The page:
How a teen pop star overcame a bitter legal battle and family tragedy for a comeback album that's been a decade in the making
Credit: Randy Shropshire/Getty Images for MTV

Earlier this year, Joanna “JoJo” Levesque was frustrated with some fair-weather friends and de-stressing the best way she knows how: with 35 minutes of interval sprints at her local Equinox gym in Los Angeles. The 25-year-old pop star admits that exercise doesn’t come naturally—”not like music does,” she says—but she pushed herself through that punishing session by thinking about her art. And so it was on this afternoon that she had a revelation and came up with the idea for a killer new song. “I was just thinking about the fake people that come in and out of your life,” she says. “I was like, ‘Yeah! Fake-ass bitches: F-A-B!'” That phrase nagged at her in the shower, in the car, and upon her arrival to the studio, where she was working on new music with partner Hayley Warner. “I was like, ‘I promise you, I think there’s something here,'” she recalls with a huge smile. “I just had to sell it. I was beaming. I love that—working toward something you believe in.”

The sentiment is cliché, but it’s gospel for JoJo: She wouldn’t have a career today if she hated hard work. The proof? Her new album, Mad Love., has been a decade in the making—most of that time spent locked in a bitter and painful seven-year legal battle with her first label, Blackground Records. Yet with her millennial tenacity and social-media savvy (and a team of ferocious lawyers, naturally), JoJo is finally ready for her comeback—just don’t call it that. “To some people it’ll be a comeback, but for me it’s just the next chapter,” JoJo says. “I’ve been here the whole time.”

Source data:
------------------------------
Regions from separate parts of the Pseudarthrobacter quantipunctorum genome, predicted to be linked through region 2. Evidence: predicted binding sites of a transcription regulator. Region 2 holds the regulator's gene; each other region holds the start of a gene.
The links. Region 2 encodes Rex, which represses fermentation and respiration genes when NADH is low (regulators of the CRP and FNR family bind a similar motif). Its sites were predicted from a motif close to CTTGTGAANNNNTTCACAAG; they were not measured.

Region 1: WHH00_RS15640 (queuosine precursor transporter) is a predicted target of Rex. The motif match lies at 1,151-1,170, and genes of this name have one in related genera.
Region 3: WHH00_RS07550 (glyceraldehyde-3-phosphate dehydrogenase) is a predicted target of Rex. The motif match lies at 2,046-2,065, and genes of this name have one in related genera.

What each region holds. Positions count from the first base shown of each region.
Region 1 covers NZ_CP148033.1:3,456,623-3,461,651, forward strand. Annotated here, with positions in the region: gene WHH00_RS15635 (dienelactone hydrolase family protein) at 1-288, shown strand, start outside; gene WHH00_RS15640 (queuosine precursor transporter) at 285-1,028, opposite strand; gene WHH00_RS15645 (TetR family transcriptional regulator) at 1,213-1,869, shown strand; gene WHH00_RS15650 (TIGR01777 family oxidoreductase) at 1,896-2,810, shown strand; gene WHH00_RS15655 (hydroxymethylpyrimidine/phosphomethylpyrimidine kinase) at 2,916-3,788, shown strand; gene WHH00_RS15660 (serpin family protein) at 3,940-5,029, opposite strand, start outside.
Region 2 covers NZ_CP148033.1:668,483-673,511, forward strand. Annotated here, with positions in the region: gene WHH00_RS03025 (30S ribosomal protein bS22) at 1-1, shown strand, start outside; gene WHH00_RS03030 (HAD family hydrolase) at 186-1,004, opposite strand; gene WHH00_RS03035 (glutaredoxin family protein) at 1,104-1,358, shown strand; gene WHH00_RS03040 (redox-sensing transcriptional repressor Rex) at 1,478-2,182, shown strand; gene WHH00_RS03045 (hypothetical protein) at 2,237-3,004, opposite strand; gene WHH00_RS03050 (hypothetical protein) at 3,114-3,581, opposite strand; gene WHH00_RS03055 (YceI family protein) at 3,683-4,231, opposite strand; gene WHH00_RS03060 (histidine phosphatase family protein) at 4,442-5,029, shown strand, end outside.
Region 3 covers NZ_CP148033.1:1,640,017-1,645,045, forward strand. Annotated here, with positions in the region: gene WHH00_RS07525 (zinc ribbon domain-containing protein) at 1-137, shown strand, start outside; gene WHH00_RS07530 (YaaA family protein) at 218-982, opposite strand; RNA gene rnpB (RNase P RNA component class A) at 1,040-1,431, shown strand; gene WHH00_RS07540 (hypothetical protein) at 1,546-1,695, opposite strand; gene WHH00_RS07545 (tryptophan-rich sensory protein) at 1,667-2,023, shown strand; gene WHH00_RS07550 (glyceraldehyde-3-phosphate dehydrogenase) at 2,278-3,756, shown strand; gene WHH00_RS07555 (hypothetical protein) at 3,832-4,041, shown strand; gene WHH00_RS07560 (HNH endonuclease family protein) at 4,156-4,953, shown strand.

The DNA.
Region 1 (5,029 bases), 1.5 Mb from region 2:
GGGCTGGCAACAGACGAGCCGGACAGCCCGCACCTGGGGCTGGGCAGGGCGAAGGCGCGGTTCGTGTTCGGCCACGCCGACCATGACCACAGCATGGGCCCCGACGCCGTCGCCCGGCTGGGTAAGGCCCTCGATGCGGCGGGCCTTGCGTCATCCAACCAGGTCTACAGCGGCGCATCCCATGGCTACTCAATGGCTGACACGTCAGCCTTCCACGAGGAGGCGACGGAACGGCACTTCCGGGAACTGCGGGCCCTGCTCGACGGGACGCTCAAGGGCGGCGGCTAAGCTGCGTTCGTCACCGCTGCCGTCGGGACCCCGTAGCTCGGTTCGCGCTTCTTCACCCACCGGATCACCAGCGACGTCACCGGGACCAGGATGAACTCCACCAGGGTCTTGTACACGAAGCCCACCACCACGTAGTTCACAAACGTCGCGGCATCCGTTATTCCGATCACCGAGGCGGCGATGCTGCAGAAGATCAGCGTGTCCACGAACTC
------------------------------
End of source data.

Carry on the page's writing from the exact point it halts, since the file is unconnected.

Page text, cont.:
JoJo’s rise is an unlikely one. The Foxborough, Mass.-raised artist signed a recording contract at 12 years old. Within a year, she had a massive Top 40 hit with her 2004 single “Leave (Get Out)”—an undeniable earworm that became an empowerment anthem to the TRL generation. She spun that success into movie roles, acting alongside Robin Williams in 2006’s RV and Emma Roberts in Aquamarine—no small feat considering this child star did it without the propulsion of the Disney or Nickelodeon machines. Reflecting on her rise over a glass of sauvignon blanc in New York City recently, JoJo says coolly, “I didn’t feel that young when I was doing it. And I wasn’t pushed to do anything—my mom was not a stage mother or anything. I was a precocious kid.”


Despite the ordeal, JoJo continued to create music. And she found a way to release mixtapes and one-off tracks to stoke her devoted fans. “Thank God for social media,” says JoJo, who has a combined 4.3 million followers on Twitter, Facebook, and Instagram. “Being able to connect with [my fans] kept me afloat and also kept me from sinking too far into my own depression when I was going through the lawsuit.”